Rare Group of Painted Panels

Possibly English, Late-15th or early-16th Century

Oil on oak panel,
i) 52¾" x 20¼" (1,34m x 51.5cm).
ii) 52¼" x 13" (1,32.5m x 33cm).
iii). 46¼" x 10½ (1,17.5m x 26.5cm).

Provenance:- By repute, from a church in Norfolk. In the collection of a North Norfolk family.

The three fragments of panels depict the Passion in a narrative sequence, each scene demarcated by painted borders. They show Christ washing St. Peter's feet, Christ before Pontius Pilate, the Mocking of Christ, The Placing of the Crown of Thorns, the Scourging of Christ, and Christ carrying the Cross. These are evidently part of a larger narrative, and the remaining scenes probably would have included Christ's Entry into Jerusalem, the Last Supper, the Agony in the Garden, the Kiss of Judas, Peter's Three Denials, the Crucifixion, the Deposition, the Pièta, the Entombment and the Resurrection. The most complete panel suggests that the original work would have been of significant size. These fragments were most probably, therefore, part of an altarpiece: a reredos or retable.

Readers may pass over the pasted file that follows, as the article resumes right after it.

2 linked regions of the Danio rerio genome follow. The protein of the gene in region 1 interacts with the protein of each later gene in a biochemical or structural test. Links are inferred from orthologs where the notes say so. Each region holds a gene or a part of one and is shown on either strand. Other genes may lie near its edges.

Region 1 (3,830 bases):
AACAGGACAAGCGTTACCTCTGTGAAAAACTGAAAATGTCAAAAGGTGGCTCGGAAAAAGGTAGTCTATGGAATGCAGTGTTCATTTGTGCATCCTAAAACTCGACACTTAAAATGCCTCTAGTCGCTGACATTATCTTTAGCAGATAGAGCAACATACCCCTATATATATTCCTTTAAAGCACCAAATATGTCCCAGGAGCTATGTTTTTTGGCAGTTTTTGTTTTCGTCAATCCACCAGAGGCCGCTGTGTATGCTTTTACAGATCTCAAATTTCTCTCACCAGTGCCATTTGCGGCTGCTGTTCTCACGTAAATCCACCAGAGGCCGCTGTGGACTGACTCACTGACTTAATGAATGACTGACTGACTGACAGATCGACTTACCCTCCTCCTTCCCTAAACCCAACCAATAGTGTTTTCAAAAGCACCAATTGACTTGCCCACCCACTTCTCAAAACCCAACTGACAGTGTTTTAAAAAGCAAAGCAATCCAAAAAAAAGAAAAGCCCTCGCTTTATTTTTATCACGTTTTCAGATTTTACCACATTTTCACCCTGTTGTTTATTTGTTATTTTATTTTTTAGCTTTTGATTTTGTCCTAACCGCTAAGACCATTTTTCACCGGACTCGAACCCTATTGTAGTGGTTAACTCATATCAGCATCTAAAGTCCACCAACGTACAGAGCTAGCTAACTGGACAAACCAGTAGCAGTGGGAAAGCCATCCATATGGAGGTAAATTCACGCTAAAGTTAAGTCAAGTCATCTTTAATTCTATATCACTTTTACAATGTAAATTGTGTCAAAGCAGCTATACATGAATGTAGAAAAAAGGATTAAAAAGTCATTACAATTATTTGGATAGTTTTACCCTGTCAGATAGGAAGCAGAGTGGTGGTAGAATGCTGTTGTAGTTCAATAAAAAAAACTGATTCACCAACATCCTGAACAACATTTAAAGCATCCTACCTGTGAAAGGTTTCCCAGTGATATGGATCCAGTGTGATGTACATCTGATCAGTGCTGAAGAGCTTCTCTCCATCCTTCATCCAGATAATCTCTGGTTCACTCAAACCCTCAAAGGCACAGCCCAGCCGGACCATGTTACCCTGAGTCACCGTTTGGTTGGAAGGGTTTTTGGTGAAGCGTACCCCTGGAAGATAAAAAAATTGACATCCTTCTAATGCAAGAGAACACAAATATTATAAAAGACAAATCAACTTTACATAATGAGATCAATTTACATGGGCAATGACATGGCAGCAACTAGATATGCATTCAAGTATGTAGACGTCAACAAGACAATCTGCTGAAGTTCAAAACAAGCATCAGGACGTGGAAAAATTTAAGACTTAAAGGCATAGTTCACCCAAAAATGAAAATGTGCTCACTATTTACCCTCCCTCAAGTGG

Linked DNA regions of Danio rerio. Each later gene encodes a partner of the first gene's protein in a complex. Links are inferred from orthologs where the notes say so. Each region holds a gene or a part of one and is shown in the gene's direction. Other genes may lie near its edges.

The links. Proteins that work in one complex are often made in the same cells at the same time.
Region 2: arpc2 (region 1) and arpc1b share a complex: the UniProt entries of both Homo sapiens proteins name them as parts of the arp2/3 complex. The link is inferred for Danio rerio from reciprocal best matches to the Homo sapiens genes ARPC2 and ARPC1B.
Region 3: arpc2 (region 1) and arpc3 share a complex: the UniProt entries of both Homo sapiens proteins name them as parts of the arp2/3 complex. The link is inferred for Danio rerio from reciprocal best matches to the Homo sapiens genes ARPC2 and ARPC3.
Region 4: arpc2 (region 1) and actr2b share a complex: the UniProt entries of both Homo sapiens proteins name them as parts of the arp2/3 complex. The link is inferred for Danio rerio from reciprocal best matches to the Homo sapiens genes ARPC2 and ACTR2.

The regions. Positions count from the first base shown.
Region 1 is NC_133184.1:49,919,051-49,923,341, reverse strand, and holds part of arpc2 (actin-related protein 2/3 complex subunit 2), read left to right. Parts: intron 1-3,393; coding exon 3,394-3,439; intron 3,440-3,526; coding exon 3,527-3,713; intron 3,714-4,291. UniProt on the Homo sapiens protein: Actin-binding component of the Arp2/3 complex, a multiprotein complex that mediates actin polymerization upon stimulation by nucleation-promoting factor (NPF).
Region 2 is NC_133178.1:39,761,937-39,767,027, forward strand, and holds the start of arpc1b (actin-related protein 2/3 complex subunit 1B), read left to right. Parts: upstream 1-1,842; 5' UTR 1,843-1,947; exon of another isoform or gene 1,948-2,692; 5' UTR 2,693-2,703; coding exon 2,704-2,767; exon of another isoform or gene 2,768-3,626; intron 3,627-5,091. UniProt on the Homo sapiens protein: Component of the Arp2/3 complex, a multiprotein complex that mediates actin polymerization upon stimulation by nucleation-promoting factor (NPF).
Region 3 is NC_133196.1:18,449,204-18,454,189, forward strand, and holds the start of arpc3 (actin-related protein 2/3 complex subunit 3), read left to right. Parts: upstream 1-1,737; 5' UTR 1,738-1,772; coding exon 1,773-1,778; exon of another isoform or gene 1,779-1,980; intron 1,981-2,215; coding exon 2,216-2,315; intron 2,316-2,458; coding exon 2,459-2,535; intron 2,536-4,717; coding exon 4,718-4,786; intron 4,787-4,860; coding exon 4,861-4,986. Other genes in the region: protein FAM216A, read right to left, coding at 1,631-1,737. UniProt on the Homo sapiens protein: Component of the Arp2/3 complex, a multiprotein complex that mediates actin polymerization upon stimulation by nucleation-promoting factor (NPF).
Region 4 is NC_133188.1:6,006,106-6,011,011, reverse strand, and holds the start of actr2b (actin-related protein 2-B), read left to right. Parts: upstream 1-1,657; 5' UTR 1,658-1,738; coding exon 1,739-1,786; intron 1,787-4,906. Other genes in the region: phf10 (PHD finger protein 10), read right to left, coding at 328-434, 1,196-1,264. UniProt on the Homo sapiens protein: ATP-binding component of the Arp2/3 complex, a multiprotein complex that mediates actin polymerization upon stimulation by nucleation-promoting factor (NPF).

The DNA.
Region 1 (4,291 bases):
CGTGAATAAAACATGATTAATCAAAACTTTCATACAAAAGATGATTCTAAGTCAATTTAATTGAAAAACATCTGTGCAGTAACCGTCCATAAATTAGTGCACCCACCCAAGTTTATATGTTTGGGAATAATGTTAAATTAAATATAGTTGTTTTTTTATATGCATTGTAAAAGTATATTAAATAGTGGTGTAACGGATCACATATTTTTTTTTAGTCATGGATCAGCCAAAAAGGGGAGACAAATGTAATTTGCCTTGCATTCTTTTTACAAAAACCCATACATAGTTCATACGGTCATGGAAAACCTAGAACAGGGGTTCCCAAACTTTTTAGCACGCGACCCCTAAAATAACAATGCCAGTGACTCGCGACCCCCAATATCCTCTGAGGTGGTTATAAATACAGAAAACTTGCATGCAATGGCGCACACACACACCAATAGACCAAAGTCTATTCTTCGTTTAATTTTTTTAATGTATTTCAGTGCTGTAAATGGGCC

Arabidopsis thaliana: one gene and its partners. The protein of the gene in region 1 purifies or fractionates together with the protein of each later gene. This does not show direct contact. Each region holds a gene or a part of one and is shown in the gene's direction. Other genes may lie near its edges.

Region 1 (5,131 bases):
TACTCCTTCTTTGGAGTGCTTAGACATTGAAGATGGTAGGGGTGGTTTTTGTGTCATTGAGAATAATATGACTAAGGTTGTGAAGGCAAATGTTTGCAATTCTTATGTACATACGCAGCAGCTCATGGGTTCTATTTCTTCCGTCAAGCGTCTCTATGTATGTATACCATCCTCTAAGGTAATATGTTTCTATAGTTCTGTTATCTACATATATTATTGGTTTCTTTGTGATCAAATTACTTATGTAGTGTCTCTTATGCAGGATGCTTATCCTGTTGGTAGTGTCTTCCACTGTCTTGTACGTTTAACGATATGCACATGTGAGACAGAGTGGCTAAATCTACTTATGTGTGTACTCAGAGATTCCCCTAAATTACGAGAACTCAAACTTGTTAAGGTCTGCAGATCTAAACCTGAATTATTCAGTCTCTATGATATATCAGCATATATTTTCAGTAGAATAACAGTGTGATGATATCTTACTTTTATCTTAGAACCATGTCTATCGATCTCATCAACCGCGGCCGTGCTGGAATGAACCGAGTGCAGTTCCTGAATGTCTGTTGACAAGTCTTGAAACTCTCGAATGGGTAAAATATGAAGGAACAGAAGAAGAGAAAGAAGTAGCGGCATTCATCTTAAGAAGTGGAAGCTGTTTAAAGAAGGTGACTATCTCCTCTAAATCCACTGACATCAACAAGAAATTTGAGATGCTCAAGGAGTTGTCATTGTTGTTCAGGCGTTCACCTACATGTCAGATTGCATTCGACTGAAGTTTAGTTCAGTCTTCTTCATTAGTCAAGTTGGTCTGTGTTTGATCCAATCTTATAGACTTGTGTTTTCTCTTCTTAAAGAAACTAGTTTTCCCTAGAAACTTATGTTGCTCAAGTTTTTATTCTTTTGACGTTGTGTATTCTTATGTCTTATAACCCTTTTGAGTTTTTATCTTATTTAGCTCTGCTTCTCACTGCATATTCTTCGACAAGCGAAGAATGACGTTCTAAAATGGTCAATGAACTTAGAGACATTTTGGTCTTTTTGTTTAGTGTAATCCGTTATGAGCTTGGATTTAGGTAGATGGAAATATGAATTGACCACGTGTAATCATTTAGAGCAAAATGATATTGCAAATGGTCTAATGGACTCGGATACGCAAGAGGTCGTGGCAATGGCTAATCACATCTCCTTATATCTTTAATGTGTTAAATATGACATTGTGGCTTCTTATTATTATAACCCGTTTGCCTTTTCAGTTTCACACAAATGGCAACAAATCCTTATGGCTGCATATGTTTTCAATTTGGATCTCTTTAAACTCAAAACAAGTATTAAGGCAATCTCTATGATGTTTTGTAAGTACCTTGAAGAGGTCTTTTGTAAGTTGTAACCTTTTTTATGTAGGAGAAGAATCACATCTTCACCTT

If English, they are pre-Reformation, and consequently rare, as most painted decoration in English churches did not survive this period. It has been remarked that ‘the iconoclasm perpetrated by the English reformers in the mid-sixteenth century was much more extreme than anything which took place in Germany, where the Lutherans kept most medieval images and other carvings and works of art in situ when they adapted their churches to reformed worship'.(1)  Dismal contemporary accounts by the perpetrators record this destruction, as well as its continuation which occured a hundred years later under the Commonwealth.(2)

Some expert opinions are that these panels are English, most likely East Anglian, though it remains uncertain. Dendrochronological analysis has been inconclusive.



1. John Martin Robinson, Treasures of the English Churches, 1995, p. 74.

2. See Roy Strong, Lost Treasures of Britain, 1990, especially chapters 3 and 6.

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